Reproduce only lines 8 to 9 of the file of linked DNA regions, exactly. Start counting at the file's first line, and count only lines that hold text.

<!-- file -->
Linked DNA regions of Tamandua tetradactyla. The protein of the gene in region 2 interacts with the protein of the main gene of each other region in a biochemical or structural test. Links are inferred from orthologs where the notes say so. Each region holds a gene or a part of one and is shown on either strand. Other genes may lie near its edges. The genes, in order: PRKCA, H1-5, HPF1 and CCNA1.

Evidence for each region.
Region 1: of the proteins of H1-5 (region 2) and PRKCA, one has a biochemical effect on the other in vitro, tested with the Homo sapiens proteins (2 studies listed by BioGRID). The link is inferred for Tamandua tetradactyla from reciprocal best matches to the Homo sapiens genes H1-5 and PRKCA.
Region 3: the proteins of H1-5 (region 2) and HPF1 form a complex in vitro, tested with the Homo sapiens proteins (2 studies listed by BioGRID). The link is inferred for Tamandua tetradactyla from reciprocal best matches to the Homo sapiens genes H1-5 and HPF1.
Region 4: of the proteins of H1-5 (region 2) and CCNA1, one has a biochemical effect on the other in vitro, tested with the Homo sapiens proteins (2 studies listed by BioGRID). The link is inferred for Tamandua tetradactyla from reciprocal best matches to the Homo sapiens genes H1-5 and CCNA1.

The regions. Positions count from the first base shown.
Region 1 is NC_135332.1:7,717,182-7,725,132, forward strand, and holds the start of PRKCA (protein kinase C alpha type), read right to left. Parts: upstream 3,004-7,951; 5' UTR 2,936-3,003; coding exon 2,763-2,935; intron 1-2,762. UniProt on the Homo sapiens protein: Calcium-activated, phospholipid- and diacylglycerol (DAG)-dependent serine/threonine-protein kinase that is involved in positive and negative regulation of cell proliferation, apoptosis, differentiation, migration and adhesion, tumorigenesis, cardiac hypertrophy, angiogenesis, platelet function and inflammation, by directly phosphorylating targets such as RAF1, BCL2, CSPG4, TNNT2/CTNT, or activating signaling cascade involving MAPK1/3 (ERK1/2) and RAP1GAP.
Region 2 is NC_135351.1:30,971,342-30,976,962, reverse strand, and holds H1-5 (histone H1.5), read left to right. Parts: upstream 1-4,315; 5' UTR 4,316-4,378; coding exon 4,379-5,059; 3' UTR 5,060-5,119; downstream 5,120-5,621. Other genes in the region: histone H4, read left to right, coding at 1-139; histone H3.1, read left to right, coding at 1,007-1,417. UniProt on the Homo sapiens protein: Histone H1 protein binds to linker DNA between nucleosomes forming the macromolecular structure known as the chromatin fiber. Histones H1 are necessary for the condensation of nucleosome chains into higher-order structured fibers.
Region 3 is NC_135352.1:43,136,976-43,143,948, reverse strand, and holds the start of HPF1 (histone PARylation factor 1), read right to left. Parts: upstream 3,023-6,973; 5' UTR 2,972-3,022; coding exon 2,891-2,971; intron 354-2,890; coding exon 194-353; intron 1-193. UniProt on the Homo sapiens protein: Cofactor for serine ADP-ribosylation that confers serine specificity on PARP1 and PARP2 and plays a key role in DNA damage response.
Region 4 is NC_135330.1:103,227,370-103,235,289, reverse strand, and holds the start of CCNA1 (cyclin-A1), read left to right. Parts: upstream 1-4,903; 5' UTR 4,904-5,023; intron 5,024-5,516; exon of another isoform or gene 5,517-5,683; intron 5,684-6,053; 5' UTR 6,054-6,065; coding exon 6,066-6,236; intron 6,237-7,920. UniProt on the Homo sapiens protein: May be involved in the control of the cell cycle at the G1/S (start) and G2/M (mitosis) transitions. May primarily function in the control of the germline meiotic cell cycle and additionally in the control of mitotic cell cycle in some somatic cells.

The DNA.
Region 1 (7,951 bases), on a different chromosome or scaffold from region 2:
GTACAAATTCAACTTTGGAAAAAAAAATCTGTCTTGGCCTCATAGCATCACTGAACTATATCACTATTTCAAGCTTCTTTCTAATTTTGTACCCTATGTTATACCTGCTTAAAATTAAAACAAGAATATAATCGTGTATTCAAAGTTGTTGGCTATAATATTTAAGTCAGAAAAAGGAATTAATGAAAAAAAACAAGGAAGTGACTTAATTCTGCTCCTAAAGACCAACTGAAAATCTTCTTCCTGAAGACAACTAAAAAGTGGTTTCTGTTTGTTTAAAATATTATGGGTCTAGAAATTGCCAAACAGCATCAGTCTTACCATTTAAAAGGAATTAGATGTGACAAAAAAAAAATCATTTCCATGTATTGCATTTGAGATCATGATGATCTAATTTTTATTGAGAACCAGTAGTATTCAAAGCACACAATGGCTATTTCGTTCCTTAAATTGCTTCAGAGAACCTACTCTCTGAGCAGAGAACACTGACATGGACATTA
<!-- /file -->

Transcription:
Region 2 is NC_135351.1:30,971,342-30,976,962, reverse strand, and holds H1-5 (histone H1.5), read left to right. Parts: upstream 1-4,315; 5' UTR 4,316-4,378; coding exon 4,379-5,059; 3' UTR 5,060-5,119; downstream 5,120-5,621. Other genes in the region: histone H4, read left to right, coding at 1-139; histone H3.1, read left to right, coding at 1,007-1,417. UniProt on the Homo sapiens protein: Histone H1 protein binds to linker DNA between nucleosomes forming the macromolecular structure known as the chromatin fiber. Histones H1 are necessary for the condensation of nucleosome chains into higher-order structured fibers.
Region 3 is NC_135352.1:43,136,976-43,143,948, reverse strand, and holds the start of HPF1 (histone PARylation factor 1), read right to left. Parts: upstream 3,023-6,973; 5' UTR 2,972-3,022; coding exon 2,891-2,971; intron 354-2,890; coding exon 194-353; intron 1-193. UniProt on the Homo sapiens protein: Cofactor for serine ADP-ribosylation that confers serine specificity on PARP1 and PARP2 and plays a key role in DNA damage response.